Jane’s expertise on publishing has been featured across countless media outlets, including The New York Times, CNN, Wired, BBC, The Guardian, CBC, The Washington Post, NPR, and Fox News. She offers a free newsletter, Electric Speed, published since 2009, that has more than 25,000 subscribers. Her paid newsletter, The Hot Sheet, has more than 2,500 subscribers. In collaboration with The Authors Guild, she wrote The Authors Guild Guide to Self-Publishing.

Since 2001, Jane has delivered keynote talks across the globe, including the Writer’s Digest annual conference, Stockholm Writers Festival, San Miguel Writers Conference, The Muse & The Marketplace, and Digital Book World.

She’s also served on grant panels for the National Endowment for the Arts and the Creative Work Fund, and is on the advisory board for the The Facing Project. For a while she flirted with academia, holding positions as a professor of writing, media, and publishing at the University of Cincinnati and University of Virginia.

In her spare time, Jane writes creative nonfiction, which has been included in the anthologies Every Father’s Daughter and Drinking Diaries. If you look hard enough, you can also find her embarrassing college poetry and secret newsletter.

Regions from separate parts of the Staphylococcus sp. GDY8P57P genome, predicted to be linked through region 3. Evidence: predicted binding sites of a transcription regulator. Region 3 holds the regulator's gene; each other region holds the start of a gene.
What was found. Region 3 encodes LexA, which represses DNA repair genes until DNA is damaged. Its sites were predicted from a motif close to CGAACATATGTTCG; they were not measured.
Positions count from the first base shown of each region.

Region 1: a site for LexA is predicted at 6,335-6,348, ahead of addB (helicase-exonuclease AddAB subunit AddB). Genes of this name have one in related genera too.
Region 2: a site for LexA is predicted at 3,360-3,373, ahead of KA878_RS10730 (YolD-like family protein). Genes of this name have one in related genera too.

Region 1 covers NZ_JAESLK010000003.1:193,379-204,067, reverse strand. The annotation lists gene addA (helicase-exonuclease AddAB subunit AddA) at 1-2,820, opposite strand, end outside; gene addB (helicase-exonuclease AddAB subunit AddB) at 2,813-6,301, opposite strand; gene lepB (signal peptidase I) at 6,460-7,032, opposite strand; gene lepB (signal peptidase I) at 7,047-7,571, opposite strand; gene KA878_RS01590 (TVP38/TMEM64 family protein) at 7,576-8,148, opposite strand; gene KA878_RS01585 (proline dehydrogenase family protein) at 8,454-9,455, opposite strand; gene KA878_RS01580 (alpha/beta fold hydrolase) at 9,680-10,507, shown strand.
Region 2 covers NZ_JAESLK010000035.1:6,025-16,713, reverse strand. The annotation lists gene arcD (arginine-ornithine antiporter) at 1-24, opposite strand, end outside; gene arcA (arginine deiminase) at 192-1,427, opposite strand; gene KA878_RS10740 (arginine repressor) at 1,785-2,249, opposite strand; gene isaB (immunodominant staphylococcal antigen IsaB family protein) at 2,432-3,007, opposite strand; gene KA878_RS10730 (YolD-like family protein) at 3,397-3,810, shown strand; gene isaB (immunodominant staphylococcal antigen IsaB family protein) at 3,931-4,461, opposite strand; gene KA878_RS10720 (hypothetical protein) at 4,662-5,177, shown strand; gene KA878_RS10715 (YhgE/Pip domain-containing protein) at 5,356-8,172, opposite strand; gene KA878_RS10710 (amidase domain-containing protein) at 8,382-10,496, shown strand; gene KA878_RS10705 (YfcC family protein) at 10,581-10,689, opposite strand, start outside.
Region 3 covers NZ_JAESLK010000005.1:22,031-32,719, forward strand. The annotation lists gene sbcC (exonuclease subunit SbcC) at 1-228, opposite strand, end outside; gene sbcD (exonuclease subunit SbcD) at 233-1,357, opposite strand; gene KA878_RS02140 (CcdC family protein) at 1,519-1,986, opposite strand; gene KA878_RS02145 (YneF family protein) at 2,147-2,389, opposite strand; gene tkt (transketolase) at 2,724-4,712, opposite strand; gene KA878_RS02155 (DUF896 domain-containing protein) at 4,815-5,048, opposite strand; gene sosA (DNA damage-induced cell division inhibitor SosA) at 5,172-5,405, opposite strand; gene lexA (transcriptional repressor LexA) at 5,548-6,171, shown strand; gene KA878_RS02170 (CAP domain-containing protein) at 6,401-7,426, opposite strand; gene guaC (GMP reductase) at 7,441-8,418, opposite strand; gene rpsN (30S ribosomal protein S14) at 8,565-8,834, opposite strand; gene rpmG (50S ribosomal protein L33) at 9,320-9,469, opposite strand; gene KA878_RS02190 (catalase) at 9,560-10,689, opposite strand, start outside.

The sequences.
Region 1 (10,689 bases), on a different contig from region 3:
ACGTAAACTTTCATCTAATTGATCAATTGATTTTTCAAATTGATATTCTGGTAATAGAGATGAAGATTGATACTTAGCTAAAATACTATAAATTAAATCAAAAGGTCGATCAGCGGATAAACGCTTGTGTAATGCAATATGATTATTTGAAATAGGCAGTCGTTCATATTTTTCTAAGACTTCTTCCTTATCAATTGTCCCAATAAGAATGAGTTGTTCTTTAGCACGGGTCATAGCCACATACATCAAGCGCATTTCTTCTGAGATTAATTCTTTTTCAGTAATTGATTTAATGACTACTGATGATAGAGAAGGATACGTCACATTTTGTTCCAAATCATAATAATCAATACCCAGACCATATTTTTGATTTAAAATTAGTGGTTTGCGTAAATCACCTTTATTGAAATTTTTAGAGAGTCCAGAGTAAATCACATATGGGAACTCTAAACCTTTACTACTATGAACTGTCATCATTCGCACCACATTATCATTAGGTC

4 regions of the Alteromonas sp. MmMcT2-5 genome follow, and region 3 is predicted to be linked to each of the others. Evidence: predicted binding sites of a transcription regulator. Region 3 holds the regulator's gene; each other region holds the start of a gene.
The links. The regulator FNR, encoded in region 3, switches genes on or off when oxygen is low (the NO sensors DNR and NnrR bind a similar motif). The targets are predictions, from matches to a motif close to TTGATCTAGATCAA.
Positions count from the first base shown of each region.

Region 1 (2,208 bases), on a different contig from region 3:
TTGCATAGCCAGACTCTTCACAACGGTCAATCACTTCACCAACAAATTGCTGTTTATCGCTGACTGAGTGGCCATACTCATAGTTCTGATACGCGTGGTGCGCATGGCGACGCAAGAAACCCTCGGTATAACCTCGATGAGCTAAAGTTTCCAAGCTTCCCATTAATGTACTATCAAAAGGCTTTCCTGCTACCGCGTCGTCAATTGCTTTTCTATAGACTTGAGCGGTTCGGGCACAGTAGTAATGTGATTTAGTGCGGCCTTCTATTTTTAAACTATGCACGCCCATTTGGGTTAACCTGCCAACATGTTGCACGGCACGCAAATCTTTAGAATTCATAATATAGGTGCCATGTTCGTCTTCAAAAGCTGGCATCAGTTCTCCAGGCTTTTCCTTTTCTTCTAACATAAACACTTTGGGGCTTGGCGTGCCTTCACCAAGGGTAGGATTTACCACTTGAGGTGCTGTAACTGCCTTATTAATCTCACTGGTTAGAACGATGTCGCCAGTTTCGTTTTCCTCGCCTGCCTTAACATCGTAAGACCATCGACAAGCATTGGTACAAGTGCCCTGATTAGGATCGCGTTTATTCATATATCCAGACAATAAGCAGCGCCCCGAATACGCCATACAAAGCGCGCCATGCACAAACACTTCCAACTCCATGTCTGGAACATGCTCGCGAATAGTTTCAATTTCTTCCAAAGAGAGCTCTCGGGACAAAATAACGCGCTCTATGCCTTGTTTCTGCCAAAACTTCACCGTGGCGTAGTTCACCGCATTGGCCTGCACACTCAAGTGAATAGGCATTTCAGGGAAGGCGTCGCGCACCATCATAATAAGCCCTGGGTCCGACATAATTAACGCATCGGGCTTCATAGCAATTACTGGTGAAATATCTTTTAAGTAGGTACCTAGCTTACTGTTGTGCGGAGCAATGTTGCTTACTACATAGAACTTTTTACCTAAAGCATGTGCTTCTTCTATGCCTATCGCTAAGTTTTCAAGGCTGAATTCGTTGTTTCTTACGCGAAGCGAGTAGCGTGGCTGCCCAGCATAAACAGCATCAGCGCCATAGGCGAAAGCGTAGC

Upcoming Masterclass with Jane Friedman

“From Anxious to Savvy: How Every Author Can Build a Lifetime Book Marketing Foundation”

If you’re the kind of writer who likes to ask, “What’s the single most important marketing activity I should focus on?” (because you don’t have time for anything else), this session is for you.

No matter how you plan to publish, or what you publish, every author must give some thought to marketing themselves as an author. But given how fast tools and techniques change—and how hard it is to attract attention—how can an author figure out what’s worthwhile to focus on?

This masterclass helps authors focus on the foundational elements that are most important to career-long book marketing, the bare minimum required for an online presence, and how to approach marketing when many of the traditional methods of publicity don’t work so well, given dwindling media coverage and review opportunities. This session will provide a framework for developing a strategy and approach that’s appropriate for your strengths and your work.

Saturday, March 23

Student Discounts available

Sign up for Jane’s Upcoming Masterclass with MWW